$ python -m tests.images -C tests/test_regressor/

This is useful particularly if you’re stuck trying to get an image comparison to work. For more information on the images helper script, use python -m tests.images --help.

Finally, to reiterate a note from above; make sure that you do not call your visualizer’s show() method, instead using finalize() directly. If you call show(), it will in turn call which will issue a warning due to the fact that the tests use the Agg backend. When testing quick methods you should pass the show=False argument to the quick method as follows:

from tests.base import VisualTestCase

class MyVisualizerTests(VisualTestCase):

    def test_my_visualizer_quickmethod(self):
        visualizer = my_visualizer_quickmethod(X, show=False)

Generally speaking, testing quick methods is identical to testing Visualizers except for the method of interaction because the quick method will return the visualizer or the axes object.

Test Fixtures

Often, you will need a controlled dataset to test your visualizer as specifically as possible. To do this, we recommend that you make use of pytest fixtures and scikit-learn’s generated datasets. Together these tools ensure that you have complete control over your test fixtures and can test different user scenarios as precisely as possible. For example, consider the case where we want to test both a binary and a multiclass dataset for a classification score visualizer.

from tests.fixtures import Dataset, Split

from sklearn.datasets import make_classification
from sklearn.model_selection import train_test_split as tts

def binary(request):
    Creates a random binary classification dataset fixture
    X, y = make_classification(

    X_train, X_test, y_train, y_test = tts(X, y, test_size=0.2, random_state=42)

    dataset = Dataset(Split(X_train, X_test), Split(y_train, y_test))
    request.cls.binary = dataset

In this example, we make use of sklearn.datasets.make_classification() to randomly generate exactly the dataset that we’d like, in this case a dataset with 2 classes and enough variability so as to be interesting. Because we’re using this with a score visualizer, it is helpful to divide this into train and test splits. The Dataset and Split objects in tests.fixtures are namedtuples that allow you to easily access X and y properties on the dataset and train and test properties on the split. Creating a dataset this way means we can access dataset.X.train and dataset.y.test easily in our test functions.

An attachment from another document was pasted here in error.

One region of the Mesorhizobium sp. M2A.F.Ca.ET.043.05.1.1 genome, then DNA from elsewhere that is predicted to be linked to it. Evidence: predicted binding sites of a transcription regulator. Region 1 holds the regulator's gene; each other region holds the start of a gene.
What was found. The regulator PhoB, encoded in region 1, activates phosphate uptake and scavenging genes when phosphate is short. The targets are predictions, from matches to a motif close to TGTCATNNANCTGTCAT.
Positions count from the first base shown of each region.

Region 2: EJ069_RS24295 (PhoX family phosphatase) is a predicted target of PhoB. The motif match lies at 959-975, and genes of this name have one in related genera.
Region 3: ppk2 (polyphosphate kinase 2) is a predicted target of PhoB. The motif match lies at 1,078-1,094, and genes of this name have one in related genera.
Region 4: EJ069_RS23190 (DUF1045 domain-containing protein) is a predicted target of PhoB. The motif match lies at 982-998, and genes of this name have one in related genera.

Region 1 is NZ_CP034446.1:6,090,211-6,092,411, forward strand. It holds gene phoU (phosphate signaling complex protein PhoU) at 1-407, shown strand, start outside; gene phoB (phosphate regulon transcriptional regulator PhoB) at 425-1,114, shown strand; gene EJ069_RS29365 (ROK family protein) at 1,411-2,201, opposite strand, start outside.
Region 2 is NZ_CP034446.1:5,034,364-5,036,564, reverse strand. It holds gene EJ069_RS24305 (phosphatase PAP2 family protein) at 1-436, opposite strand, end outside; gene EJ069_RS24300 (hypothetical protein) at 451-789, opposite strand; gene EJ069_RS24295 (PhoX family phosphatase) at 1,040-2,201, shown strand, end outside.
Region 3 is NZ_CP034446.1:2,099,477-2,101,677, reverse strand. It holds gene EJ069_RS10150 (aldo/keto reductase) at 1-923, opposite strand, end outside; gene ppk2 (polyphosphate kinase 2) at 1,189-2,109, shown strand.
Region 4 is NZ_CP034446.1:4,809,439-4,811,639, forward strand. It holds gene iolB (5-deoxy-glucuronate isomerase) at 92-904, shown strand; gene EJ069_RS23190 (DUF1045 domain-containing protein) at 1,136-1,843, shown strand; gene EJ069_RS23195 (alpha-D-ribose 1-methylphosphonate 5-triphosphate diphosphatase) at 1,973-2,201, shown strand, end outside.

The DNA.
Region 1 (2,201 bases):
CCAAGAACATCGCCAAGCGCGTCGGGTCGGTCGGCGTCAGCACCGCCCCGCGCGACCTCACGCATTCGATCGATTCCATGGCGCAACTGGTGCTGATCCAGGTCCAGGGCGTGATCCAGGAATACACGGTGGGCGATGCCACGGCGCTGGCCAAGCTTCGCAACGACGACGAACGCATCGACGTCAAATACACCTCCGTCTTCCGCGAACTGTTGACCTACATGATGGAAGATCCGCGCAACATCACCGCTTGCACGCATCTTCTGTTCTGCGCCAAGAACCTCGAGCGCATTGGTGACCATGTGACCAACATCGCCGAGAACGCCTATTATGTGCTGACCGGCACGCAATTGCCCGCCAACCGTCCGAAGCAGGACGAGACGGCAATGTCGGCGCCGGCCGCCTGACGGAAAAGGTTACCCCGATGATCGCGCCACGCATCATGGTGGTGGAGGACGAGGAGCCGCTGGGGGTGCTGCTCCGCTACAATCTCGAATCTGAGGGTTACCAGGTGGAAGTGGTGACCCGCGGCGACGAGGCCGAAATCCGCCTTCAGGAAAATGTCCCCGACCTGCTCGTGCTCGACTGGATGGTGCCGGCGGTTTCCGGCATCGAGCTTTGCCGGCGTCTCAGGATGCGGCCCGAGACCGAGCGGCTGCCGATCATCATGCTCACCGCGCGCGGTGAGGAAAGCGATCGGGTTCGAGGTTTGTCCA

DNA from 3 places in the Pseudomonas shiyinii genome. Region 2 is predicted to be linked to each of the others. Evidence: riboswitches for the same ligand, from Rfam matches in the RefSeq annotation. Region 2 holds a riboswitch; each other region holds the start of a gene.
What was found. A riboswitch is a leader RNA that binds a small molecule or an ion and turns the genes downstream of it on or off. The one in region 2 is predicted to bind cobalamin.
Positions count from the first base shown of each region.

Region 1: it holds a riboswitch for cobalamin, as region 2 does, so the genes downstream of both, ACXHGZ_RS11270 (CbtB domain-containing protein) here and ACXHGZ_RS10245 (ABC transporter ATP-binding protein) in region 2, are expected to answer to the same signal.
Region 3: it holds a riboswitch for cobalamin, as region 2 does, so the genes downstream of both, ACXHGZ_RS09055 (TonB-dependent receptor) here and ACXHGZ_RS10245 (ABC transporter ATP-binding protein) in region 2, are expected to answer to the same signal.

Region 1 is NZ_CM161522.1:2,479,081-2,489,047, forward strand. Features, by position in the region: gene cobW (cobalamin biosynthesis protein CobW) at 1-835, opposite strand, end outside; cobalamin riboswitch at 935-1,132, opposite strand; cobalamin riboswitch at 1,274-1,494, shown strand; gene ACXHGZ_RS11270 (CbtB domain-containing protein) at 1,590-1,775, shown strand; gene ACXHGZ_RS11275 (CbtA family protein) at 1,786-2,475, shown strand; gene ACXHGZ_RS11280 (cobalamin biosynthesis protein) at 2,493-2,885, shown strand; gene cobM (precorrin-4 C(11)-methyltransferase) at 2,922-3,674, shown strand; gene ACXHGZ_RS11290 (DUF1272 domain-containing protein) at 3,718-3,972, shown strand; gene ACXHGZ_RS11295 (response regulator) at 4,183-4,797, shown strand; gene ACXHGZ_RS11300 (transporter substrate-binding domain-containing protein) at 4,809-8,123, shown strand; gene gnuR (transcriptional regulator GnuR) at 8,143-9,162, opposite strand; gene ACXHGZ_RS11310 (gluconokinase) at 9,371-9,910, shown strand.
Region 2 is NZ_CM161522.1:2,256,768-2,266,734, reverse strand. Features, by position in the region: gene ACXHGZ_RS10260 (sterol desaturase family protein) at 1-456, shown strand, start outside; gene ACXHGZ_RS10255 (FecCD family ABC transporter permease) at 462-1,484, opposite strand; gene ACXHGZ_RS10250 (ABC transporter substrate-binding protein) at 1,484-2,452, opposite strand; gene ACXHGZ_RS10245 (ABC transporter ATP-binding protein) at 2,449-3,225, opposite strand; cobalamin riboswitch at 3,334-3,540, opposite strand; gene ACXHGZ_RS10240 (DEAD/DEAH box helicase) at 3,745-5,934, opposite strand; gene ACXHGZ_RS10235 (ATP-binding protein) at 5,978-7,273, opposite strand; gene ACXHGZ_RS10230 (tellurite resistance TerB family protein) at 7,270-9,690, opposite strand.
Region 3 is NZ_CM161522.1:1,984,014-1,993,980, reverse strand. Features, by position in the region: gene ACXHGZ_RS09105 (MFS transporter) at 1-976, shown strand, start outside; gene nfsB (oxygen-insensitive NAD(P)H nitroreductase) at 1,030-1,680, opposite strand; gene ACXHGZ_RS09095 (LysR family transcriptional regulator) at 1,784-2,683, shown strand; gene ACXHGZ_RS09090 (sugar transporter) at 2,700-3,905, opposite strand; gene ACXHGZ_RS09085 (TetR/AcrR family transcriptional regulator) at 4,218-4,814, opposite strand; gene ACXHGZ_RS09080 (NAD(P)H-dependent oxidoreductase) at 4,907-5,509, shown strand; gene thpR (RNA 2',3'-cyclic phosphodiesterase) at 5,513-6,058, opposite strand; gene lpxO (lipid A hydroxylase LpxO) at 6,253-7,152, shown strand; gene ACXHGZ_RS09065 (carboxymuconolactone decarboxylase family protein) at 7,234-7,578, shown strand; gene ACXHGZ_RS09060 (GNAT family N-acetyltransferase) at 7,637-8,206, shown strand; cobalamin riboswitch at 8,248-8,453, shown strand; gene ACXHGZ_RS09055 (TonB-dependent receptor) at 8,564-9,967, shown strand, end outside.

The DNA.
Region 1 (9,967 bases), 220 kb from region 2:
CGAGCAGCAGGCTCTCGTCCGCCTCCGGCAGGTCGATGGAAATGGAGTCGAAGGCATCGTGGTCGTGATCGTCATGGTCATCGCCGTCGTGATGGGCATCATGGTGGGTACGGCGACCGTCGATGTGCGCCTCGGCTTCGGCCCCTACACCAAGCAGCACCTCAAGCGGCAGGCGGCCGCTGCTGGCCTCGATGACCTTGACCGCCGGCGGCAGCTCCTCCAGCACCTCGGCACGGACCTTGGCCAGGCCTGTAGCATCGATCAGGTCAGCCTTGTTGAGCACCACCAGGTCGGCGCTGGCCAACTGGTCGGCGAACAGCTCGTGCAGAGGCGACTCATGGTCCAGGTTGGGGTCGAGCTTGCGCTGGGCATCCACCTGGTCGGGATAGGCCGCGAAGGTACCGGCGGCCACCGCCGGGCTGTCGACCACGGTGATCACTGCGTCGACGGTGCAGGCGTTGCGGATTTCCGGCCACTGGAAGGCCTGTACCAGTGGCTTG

Similarly, we can create a custom multiclass function as well:

def multiclass(request):
    Creates a random multiclass classification dataset fixture
    X, y = make_classification(

    X_train, X_test, y_train, y_test = tts(X, y, test_size=0.2, random_state=93)

    dataset = Dataset(Split(X_train, X_test), Split(y_train, y_test))
    request.cls.multiclass = dataset


Fixtures that are added to are available to tests in the same directory or a subdirectory as This is special pytest magic since fixtures are identified by strings. Note that the two above example fixtures are in tests/test_classifier/ so you can use these exactly in the tests/test_classifier directory without having to create new fixtures.

To use these fixtures with a VisualTestCase you must decorate the test class with the fixture. Once done, the fixture will be generated once per class and stored in the request.cls.<property> variable. Here’s how to use the above fixtures:

@pytest.mark.usefixtures("binary", "multiclass")
class TestMyScoreVisualizer(VisualTestCase):

    def test_binary(self):
        oz = MyScoreVisualizer()
        assert, self.binary.y.train) is oz
        assert 0.0 <= oz.score(self.binary.X.test, self.binary.y.test) <= 1.0


In the above test examples, we showed the use of the yellowbrick dataset loaders, e.g. load_occupancy(). You should feel free to use those datasets and the scikit-learn datasets for tests, particularly for integration tests (described next). The use of the generated datasets and fixtures allows a lot of control over what is being tested and ensures that the tests run as quickly as possible, therefore please use fixtures for the majority of test cases.

Integration Tests

The majority of test cases will use generated test fixtures as described above. But as a visualizer is concluded, it is important to create two “integration tests” that use real-world data in the form of Pandas and numpy arrays from the yellowbrick datasets loaders. These tests often take the following form:

    import pandas as pd
except ImportError:
    pd = None

class MyVisualizerTests(VisualTestCase):

    @pytest.mark.skipif(pd is None, reason="test requires pandas")
    def test_pandas_integration(self):
        Test with Pandas DataFrame and Series input
        X, y = load_occupancy(return_datset=True).to_pandas()
        oz = MyScoreVisualizer().fit(X, y)

    def test_numpy_integration(self):
        Test with numpy arrays
        X, y = load_occupancy(return_datset=True).to_numpy()
        oz = MyScoreVisualizer().fit(X, y)

These tests often offer the most complications with your visual test cases, so be sure to reserve them for the last tests you create!